For more than two centuries, the handshake between enlightened thinkers and everyday people produced an inspiring but mostly rhetorical commitment to social justice, human rights, civility in the conduct of nations, citizen participation in government. As we have seen, this Enlightenment consensus has framed human aspiration. It is honored in founding documents and the language of government around the world, institutionalized in the United Nations, UNESCO, the World Bank, the Clinton and Gates foundations. The Enlightenment consensus promised the benefits of science, holding out the hope that well-imagined secular societies could offer a workable version of heaven on earth for all.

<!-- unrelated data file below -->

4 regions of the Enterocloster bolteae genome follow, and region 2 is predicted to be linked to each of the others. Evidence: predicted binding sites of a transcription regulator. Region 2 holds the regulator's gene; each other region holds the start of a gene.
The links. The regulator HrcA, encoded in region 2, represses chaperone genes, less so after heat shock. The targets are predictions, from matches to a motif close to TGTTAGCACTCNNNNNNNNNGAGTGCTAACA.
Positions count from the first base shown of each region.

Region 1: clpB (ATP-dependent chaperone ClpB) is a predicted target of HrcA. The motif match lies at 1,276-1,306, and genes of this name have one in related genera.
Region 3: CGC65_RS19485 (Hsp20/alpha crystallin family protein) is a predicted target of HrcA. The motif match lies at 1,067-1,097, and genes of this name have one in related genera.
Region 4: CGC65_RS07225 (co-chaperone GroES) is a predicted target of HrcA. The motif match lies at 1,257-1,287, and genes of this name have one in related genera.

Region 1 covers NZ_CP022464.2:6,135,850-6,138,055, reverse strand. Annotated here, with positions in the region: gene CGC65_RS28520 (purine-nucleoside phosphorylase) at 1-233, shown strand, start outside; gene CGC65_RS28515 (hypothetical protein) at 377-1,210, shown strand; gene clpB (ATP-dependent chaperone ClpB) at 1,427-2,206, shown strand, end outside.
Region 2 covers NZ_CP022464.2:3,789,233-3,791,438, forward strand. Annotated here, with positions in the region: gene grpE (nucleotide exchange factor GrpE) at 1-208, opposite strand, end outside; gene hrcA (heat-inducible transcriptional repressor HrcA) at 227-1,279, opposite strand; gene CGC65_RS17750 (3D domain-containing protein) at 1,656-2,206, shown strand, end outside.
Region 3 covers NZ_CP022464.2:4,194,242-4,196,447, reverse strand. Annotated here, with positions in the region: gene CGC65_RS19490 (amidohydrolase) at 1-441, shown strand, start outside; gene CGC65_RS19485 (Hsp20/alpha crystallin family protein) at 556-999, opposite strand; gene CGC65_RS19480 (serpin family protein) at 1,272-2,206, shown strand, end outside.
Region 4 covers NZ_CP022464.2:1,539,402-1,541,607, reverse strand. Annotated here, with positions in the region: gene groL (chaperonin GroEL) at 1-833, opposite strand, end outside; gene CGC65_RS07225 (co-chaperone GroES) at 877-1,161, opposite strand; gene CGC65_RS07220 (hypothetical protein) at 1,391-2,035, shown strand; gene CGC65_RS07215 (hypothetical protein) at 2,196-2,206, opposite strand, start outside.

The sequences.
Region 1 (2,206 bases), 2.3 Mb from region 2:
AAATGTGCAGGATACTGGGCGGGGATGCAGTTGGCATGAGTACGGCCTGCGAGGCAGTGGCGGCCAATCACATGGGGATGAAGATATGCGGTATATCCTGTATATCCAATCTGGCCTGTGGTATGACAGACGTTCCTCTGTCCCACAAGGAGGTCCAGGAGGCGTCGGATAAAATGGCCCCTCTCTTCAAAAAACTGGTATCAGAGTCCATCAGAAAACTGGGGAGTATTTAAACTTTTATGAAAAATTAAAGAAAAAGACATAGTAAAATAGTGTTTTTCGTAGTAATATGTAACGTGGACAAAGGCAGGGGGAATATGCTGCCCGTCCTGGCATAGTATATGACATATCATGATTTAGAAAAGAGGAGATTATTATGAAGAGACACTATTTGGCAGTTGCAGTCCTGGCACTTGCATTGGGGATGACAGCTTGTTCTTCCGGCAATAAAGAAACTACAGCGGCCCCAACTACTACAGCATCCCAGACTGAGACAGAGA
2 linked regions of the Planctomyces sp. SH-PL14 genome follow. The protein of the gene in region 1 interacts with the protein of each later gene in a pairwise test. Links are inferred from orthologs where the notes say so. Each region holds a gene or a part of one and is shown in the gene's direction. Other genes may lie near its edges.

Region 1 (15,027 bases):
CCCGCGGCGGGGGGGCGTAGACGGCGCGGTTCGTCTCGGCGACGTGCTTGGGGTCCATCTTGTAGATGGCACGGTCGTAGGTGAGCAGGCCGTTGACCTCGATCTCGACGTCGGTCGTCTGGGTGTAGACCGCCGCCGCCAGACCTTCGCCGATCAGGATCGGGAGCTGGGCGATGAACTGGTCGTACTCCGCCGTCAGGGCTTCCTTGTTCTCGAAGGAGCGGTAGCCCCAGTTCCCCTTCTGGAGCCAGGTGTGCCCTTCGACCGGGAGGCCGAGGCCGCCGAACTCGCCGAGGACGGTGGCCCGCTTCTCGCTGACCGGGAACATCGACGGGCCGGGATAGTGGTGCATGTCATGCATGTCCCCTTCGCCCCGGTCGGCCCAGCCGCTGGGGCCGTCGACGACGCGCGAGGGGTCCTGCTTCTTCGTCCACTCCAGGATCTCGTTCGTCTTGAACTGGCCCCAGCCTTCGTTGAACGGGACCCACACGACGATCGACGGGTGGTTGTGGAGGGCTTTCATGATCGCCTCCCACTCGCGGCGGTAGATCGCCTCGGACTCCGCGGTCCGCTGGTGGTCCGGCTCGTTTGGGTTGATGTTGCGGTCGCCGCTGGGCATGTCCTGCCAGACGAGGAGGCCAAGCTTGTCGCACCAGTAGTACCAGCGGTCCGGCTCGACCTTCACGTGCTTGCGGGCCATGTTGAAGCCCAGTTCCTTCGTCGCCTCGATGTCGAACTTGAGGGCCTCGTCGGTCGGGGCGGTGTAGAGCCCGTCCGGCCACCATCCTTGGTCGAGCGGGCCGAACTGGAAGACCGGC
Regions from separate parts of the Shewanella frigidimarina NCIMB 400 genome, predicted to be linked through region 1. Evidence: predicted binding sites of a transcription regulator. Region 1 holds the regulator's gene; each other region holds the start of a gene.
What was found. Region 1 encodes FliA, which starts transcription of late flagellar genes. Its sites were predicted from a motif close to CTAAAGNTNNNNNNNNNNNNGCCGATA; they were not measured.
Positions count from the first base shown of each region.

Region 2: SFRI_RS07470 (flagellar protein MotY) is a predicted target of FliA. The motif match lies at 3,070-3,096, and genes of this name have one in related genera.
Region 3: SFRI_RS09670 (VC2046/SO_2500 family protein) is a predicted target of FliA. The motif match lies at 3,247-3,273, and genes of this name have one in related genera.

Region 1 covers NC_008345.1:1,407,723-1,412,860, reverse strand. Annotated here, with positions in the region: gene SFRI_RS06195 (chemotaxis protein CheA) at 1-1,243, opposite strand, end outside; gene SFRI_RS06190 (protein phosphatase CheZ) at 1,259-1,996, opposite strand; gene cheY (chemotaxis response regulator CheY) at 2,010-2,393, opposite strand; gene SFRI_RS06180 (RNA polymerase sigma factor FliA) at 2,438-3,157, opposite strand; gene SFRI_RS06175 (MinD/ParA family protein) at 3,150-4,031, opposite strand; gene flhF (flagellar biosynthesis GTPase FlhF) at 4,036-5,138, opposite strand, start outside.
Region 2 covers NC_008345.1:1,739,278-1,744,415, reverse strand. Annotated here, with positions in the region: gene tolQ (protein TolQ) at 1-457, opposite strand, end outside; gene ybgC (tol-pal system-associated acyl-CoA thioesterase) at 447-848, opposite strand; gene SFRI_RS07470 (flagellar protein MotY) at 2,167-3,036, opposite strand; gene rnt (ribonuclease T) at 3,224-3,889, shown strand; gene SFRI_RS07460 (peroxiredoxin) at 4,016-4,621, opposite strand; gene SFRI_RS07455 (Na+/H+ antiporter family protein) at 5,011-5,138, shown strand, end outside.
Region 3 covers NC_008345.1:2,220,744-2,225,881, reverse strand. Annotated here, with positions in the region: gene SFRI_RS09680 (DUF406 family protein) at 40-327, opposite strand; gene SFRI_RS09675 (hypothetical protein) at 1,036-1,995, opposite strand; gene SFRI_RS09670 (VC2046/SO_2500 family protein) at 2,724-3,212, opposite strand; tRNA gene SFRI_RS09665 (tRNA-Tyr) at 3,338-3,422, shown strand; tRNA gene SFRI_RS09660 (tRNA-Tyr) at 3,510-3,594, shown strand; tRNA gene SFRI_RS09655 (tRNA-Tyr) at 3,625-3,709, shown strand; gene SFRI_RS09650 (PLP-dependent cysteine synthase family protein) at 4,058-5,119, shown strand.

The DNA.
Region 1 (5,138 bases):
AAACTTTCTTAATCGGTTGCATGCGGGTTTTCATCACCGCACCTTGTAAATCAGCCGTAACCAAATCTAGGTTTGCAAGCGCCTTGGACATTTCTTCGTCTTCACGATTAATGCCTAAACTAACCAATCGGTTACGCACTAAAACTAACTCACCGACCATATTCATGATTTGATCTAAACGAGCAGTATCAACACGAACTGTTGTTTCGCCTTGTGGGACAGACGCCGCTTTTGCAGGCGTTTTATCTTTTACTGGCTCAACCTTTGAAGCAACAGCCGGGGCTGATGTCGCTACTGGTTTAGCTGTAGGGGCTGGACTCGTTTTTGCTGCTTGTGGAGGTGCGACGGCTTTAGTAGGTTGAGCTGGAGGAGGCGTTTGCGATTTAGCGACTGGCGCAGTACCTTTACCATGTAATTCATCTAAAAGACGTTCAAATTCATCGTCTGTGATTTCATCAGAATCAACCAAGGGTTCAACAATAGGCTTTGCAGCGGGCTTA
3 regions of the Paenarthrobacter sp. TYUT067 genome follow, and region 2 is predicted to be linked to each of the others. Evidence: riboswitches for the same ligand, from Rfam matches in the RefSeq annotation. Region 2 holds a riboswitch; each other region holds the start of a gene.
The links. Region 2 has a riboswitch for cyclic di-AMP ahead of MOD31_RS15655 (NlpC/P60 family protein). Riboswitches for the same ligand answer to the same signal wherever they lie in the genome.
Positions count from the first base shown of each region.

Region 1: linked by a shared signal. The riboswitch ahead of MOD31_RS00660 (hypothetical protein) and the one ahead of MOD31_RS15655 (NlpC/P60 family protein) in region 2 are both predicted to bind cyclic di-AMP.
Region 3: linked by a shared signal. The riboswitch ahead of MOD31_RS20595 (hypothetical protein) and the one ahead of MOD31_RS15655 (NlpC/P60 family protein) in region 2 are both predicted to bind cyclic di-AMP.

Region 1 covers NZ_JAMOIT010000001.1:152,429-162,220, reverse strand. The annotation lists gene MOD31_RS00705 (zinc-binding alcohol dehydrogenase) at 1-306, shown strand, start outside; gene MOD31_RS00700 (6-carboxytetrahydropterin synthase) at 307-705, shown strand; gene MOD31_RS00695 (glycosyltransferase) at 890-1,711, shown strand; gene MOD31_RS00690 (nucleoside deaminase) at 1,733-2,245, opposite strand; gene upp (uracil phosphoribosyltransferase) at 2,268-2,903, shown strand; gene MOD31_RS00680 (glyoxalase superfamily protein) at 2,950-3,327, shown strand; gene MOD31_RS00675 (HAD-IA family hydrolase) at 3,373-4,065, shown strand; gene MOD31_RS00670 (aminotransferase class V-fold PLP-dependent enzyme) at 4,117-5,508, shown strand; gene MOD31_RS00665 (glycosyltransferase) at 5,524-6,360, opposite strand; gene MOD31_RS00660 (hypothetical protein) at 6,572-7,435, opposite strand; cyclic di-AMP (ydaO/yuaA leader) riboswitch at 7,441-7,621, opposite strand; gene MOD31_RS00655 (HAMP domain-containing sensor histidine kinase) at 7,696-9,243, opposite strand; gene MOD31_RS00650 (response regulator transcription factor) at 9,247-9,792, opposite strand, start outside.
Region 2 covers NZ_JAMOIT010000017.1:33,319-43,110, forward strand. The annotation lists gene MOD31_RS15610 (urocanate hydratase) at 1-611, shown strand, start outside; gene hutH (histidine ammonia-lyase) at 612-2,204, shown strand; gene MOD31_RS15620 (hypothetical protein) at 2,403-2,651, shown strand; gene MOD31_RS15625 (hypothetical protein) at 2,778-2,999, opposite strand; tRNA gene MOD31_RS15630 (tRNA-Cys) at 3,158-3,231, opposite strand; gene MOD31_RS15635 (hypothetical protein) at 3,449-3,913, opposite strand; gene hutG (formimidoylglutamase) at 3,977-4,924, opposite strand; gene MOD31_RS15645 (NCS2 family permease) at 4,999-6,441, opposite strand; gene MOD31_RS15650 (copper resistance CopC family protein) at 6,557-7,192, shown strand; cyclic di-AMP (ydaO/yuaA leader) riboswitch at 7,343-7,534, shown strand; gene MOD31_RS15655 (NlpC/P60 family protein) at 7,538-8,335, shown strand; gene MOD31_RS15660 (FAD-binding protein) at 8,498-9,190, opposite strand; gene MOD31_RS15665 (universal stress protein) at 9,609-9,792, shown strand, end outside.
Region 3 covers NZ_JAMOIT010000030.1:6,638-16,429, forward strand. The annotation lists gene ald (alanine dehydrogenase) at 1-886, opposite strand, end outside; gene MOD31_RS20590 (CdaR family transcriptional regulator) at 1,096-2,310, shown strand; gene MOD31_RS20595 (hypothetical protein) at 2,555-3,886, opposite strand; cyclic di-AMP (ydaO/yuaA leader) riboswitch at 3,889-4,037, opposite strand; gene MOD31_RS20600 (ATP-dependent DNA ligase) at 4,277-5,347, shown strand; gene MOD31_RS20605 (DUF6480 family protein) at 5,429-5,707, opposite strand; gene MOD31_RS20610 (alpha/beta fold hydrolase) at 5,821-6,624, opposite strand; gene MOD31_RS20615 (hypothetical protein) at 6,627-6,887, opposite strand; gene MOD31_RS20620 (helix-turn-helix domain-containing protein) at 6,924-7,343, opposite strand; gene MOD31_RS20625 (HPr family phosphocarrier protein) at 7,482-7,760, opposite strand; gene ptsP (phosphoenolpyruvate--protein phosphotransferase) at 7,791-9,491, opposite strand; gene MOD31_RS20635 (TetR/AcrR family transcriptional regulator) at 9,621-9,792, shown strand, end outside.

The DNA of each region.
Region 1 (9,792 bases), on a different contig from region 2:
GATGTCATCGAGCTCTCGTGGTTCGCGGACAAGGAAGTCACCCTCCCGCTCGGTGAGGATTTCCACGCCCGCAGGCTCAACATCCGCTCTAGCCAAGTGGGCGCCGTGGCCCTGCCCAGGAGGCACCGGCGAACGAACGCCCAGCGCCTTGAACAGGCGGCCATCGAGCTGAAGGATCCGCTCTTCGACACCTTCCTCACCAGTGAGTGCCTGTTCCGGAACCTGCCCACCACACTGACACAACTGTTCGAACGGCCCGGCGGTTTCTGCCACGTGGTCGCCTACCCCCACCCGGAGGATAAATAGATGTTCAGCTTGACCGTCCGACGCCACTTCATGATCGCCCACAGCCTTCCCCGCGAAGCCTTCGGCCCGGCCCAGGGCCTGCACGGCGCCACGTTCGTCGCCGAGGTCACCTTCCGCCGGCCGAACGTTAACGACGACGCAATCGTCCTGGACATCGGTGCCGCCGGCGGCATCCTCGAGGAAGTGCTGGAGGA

Enlightenment didn't come with an instruction manual. The big, rational, inclusive dream floats like a constellation up high above real life; there were no specifics about how a lofty vision could be brought down to the everyday world of institutions, policies, process. It's one thing to imagine equality, quite another to figure out how to realize the dream. And, unfortunately, inspiring language is adaptable; over centuries we've been accepting of enlightened rhetoric attached to pretty much anything — the constitution of every authoritarian state is "democratic"; Ho Chi Minh quoted Jefferson in a 1945 address. And in the dream, everybody was said to have rights. But scratch beneath the surface and "mankind" turned out to be a pretty select "everybody" — no slaves, women, rural masses, dark-skinned peoples. And the achievement of an enlightened society would seem to require significant measures of tolerance, mutual respect, reciprocity — but those implementing values are strikingly absent from Enlightenment arguments. No surprise that critics have continually zeroed in on disconnects between enlightened language and grim reality — the cynical distance between vision and failed implementation. Reacting to the familiar American-character trope employed, in this case by Senator Jeff Flake of Arizona, to keep violent, right-wing protests at a distance, "Hate and bigotry have no place in this country," opinion writer Lindy West wrote, "Really? Which America is that? Surely not the America that was stolen from indigenous peoples, that was built by slaves, that interned the Japanese, that has the highest maternal death rate in the developed world, ... that has had one black president, zero female presidents, zero Jewish or Muslim presidents.... There might be freedom and love and audacity in the weft of our national fabric, but hate and bigotry are in the warp."